Ben Raymond (Australian Antarctic Division, Channel Highway, Tasmania, Australia) and colleagues write in the journal Ecography on tracking electronically ACAP-listed Light-mantled Sooty Albatrosses Phoebetria palpebrata, penguins and seals off East Antarctica.

The paper’s abstract follows:

“Satellite telemetry data are a key source of animal distribution information for marine ecosystem management and conservation activities.  We used two decades of telemetry data from the East Antarctic sector of the Southern Ocean.  Habitat utilization models for the spring/summer period were developed for six highly abundant, wide-ranging meso- and top-predator species: Adélie Pygoscelis adeliae and emperor Aptenodytes forsteri penguins, light-mantled albatross Phoebetria palpebrata, Antarctic fur seals Arctocephalus gazella, southern elephant seals Mirounga leonina, and Weddell seals Leptonychotes weddellii.  The regional predictions from these models were combined to identify areas utilized by multiple species, and therefore likely to be of particular ecological significance.  These areas were distributed across the longitudinal breadth of the East Antarctic sector, and were characterized by proximity to breeding colonies, both on the Antarctic continent and on subantarctic islands to the north, and by sea-ice dynamics, particularly locations of winter polynyas.  These areas of important habitat were also congruent with many of the areas reported to be showing the strongest regional trends in sea ice seasonality.  The results emphasize the importance of on-shore and sea-ice processes to Antarctic marine ecosystems.  Our study provides ocean-basin-scale predictions of predator habitat utilization, an assessment of contemporary habitat use against which future changes can be assessed, and is of direct relevance to current conservation planning and spatial management efforts.”

Light-mantled Sooty Albatrosses fly over Antarctic waters, photograph by John Chardine

See a separate report on the publication here.


Raymond, B., Lea, Patterson, T., Andrews-Goff, V., Sharples, R., Charrassin, J-B., Cottin, M., Emmerson, L., Gales, N., Gales, R., Goldsworthy, S.D., Harcourt, R., Kato, A., Kirkwood, R., Lawton, K., Ropert-Coudert, Y. Southwell, C., van den Hoff, J., Wienecke, B., Woehler, E.J., Wotherspoon, S. & Hindell, M.A. 2014.  Important marine habitat off east Antarctica revealed by two decades of multi-species predator tracking. Ecography DOI:10.1111/ecog.01021.

John Cooper, ACAP Information Officer, 18 July 2014

Obituary: William Lancelot Noyes Tickell, pioneer albatross researcher, 1930-2014

When I attended the British Birdwatching Fair in August 2000 at Rutland Water in the UK on behalf of BirdLife International's then "Save the Albatross Campaign" I was first in-line to have my copy of Lance Tickell's just-published book on albatrosses signed by him.  I still consult his book when researching news stories for ACAP Latest News on this web site, and I especially enjoy the final chapter entitled "The Mariner Syndrome" that eruditely reviews poetry about albatrosses since Coleridge's classic "Rime".  Sadly, this was to be our last meeting.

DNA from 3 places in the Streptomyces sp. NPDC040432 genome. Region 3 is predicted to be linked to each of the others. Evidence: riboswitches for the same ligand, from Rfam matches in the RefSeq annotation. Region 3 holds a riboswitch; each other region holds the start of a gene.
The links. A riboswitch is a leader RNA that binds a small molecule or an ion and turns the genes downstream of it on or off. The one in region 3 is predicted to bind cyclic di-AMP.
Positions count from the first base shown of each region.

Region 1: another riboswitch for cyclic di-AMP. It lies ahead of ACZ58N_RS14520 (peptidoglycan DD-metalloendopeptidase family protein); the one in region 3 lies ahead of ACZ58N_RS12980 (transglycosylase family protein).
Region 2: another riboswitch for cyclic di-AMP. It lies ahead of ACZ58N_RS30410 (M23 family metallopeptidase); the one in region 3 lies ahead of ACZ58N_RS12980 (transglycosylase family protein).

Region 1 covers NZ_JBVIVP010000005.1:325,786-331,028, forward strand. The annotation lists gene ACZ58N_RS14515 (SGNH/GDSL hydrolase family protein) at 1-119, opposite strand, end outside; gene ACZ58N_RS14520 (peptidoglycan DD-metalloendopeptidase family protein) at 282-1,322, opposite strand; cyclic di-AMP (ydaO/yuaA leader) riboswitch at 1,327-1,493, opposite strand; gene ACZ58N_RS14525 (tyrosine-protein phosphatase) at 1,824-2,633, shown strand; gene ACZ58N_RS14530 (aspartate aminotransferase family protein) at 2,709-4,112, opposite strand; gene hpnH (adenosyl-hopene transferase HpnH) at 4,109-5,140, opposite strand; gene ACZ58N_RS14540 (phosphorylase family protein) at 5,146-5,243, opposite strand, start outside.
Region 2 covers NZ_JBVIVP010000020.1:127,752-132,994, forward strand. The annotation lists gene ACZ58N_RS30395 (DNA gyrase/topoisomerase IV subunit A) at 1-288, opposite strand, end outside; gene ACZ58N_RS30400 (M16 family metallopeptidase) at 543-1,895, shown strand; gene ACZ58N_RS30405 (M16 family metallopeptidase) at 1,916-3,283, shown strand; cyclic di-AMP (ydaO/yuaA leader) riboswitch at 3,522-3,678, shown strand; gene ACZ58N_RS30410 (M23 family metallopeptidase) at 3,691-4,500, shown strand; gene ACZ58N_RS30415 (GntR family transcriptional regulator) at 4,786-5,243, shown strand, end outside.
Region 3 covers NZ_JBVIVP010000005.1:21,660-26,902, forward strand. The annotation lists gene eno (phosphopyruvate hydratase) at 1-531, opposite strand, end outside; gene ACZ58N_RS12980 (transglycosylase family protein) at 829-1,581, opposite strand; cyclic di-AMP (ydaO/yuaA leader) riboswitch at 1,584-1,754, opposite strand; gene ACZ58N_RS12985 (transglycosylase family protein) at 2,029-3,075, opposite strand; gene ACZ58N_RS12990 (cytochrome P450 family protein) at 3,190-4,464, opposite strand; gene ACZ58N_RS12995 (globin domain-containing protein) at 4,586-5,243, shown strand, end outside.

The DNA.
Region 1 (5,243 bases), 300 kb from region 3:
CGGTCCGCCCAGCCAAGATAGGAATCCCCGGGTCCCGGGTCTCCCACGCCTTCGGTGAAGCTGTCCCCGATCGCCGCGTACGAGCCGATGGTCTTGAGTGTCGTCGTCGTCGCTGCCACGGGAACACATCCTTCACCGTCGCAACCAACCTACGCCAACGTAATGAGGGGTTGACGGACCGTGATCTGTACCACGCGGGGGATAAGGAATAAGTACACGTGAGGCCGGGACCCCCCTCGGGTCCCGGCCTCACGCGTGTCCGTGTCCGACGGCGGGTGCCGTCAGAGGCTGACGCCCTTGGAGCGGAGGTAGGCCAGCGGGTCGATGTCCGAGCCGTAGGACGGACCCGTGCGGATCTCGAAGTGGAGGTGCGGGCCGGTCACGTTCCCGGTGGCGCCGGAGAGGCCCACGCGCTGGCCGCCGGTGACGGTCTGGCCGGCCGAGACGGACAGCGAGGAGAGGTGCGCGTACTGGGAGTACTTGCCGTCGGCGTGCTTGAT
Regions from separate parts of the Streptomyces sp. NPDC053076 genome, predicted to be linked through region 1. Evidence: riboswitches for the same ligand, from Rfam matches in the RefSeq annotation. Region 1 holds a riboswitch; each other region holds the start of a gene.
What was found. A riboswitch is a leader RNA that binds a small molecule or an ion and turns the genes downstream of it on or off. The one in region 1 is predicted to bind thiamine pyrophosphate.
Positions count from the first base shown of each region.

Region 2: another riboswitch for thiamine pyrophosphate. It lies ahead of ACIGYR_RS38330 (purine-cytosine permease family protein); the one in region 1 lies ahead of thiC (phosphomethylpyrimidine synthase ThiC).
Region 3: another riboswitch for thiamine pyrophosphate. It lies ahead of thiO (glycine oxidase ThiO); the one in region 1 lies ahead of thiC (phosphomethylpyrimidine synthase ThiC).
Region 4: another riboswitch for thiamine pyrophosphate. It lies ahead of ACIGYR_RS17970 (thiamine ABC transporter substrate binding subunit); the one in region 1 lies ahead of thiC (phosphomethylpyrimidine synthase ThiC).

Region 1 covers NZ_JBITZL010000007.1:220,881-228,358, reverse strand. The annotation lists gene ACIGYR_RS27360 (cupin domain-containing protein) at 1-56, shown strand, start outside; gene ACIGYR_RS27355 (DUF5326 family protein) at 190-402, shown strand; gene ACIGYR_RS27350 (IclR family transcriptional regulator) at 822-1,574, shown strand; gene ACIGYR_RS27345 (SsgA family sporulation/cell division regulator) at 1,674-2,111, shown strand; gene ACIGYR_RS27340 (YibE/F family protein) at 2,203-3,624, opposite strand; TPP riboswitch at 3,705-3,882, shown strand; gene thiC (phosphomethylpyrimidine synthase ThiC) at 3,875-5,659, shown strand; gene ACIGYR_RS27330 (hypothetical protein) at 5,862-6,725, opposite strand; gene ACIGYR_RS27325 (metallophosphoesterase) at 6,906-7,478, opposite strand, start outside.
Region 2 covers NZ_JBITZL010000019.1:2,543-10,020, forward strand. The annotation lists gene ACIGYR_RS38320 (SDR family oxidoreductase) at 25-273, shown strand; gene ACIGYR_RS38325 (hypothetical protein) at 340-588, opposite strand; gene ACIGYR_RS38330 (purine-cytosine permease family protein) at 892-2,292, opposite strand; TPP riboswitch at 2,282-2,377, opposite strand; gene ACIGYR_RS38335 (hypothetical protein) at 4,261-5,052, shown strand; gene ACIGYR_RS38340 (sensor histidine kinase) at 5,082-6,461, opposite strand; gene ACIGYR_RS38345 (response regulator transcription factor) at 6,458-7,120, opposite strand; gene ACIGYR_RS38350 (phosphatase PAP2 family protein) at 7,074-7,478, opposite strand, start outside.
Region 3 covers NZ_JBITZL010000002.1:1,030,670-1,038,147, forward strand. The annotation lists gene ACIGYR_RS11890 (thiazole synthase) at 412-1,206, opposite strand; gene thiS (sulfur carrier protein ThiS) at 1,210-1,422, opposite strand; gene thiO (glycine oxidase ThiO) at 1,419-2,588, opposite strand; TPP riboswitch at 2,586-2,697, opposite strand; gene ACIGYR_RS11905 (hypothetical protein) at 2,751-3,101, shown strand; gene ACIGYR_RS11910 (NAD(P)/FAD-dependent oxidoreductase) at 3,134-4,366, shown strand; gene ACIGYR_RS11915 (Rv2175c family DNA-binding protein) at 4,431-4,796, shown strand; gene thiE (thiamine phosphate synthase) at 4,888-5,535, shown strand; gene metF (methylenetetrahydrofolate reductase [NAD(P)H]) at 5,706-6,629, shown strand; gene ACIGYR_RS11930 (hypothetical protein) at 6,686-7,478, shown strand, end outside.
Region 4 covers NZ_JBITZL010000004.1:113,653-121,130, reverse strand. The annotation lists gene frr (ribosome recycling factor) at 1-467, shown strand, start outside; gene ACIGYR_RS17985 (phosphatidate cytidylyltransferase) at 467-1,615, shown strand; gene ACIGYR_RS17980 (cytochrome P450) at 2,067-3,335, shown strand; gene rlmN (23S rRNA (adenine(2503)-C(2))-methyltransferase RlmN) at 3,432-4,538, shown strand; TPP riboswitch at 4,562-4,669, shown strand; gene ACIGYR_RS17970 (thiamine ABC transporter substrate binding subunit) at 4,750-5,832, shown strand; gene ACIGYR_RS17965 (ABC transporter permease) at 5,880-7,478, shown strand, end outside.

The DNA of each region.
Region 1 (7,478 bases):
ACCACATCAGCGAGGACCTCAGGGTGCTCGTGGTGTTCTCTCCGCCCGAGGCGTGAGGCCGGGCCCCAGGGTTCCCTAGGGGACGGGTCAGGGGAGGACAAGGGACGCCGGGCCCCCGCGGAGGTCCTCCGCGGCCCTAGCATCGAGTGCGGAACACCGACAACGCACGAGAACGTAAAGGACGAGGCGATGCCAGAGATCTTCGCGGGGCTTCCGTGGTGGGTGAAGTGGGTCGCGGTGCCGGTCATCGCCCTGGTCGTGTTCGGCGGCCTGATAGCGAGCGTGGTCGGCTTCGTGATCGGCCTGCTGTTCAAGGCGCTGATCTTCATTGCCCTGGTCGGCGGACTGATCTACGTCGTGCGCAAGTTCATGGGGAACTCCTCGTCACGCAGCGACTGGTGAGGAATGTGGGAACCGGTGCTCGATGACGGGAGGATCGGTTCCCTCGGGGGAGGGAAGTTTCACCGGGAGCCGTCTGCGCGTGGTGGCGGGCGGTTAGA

William Lancelot Noyes “Lance” Tickell was born in Coventry, United Kingdom on 21 October 1930, and passed away on 10 June this year.  The following text is largely taken from his biographical sketch, published in The Dictionary of Falklands Biography (Tatham 2008).

“After national service in the army, he attended Coventry Technical College and went on to the University College of North Wales at Bangor graduating in botany and zoology. In 1954 Lance joined the Falkland Islands Dependencies Survey (FIDS) as a meteorological assistant and was posted to Signy Island in the South Orkneys. ‘Metmen’ worked shifts which left plenty of time for field studies of the petrels that nested around the base hut. Always a keen climber, Lance made the first ascent of Mount Nivea (4,154 feet), the highest peak in the South Orkneys.

“On return to the United Kingdom wrote a report on the Dove (now Antarctic) Prion Pachyptila desolata at the Edward Grey Institute of Field Ornithology, Oxford under the supervision of Dr David Lack and was awarded an MSc (Wales).

“Encouraged by Nigel Bonner, but with minimal funds, Tickell and Peter Cordall (ex–FIDS) put together the South Georgia Biological Expedition 1958-1959, and sailed in the Christian Salvesen whaling tanker Southern Opal.  They went to Bird Island with Nigel Bonner, helped erect the small garden shed and assisted in tagging 1,700 fur seal pups.  They remained on the island for 15 weeks, setting up field studies of albatrosses and surveying the island.

 Lance Tickell on Bird Island with mollymawk chicks in the 1960s, photographs by Ron Pinder

“Funded by the United States Antarctic Research Program (USARP) of the US National Science Foundation (NSF), Tickell returned to Bird Island in 1960-61 with Harold Dollman (ex–FIDS), again helping Bonner tag fur seal pups, then working on albatrosses.  The following season, while Tickell remained at Johns Hopkins University in the United States, Dollman led the third albatross expedition, accompanied by Charles F le Feuvre (ex–FIDS). Together they banded 12,690 albatrosses, giant petrels and skuas and set out more study plots.